Taichung supplier detained for allegedly selling counterfeit masks

Taichung and Kaohsiung, The owner of a company in Taichung was detained and questioned by prosecutors Thursday, on suspicion of importing non-medical grade masks from China and labeling them as made in Taiwan.
The suspect, surnamed Lin (林), is alleged to have sold about 1 million falsely labeled masks to pharmacies, suppliers and local consumers, earning NT$4 million (US$136,420) in the process, according to the Taichung District Prosecutors Office.
During a raid carried out on Sept. 21, investigators seized 12 boxes of masks and account books, and questioned Lin on suspicion of fraud, prosecutors said.
Chong Kuang Co., Ltd., which is located in Taichung’s Dali District, was found to have imported 5.5 million masks from China in June, and subsequently collaborated with certified medical company Lih Yow, based in central Taiwan, to sign a fake business contract that allowed it to use the firm’s brand on the packaging.
Meanwhile, Lin also sold some of his Chinese-made masks to another distributor, which sold the counterfeit masks on the domestic market labeled as produced by Lih Yow.
The distributor, surnamed Chi (紀), was interrogated and released on bail of NT$150,000, after investigators searched the company’s premises on Sept. 16, prosecutors said, adding that the owner of Lih Yow, surnamed Chen (陳) who knowingly participated in the scheme, has been questioned and released on bail of NT$50,000.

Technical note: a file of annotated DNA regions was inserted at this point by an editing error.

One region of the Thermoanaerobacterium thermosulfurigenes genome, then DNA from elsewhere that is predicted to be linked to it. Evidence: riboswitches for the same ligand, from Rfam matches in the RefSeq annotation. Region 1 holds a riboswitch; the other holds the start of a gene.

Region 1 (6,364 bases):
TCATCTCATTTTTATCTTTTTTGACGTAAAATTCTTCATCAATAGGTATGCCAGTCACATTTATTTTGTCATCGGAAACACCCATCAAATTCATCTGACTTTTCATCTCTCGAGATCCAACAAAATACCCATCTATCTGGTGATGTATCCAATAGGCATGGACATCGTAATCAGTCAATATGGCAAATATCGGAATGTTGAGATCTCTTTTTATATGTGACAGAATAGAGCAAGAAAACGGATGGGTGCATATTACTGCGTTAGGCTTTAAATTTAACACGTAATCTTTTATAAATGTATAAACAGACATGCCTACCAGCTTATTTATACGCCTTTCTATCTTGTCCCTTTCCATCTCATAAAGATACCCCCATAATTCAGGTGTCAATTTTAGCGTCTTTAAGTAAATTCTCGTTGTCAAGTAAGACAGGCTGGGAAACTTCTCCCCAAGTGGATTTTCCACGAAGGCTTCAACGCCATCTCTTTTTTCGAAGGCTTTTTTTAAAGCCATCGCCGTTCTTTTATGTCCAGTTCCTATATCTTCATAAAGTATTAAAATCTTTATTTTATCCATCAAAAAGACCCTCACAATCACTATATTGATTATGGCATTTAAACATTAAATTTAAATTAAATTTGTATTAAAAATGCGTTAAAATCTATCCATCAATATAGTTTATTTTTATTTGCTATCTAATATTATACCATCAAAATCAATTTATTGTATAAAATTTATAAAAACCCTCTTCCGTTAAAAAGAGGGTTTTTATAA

However, considering the gravity of the case, and the possibility that he could continue to commit fraud if released, Taichung prosecutors said Lin will remain in custody as the investigation continues.
These developments came as pharmacies across Taiwan began selling surgical face masks embossed with the letters “MD” and “MIT,” in a bid to comply with government efforts to prevent fraud.
The policy, which took effect Thursday, requires that all surgical masks pre-ordered through the National Health Insurance (NHI) system carry the imprint “MD” (Medical Device) and “MIT” (Made in Taiwan).
Meanwhile, in separate news, Kaohsiung-based company Jing Sing has been found to have acquired new production equipment to boost its face mask capacity at a separate production location, without prior government approval.
Jing Sing is one of the manufacturers on the National Face Mask Team that produce Taiwan-made masks for the domestic market and for export.
The owner has been questioned and released on bail of NT$300,000, Kaohsiung prosecutor Wang Po-tun (王柏敦) said, noting that the owner had been questioned after several pieces of equipment and materials were seized at the site on Sept. 22.
Jing Sing has been found to have set up an illegal side factory and installed more manufacturing machines that its current permit allows, Wang said.
Kaohsiung authorities said they are continuing to investigate where the plant’s materials came from.

Source: Focus Taiwan News Channel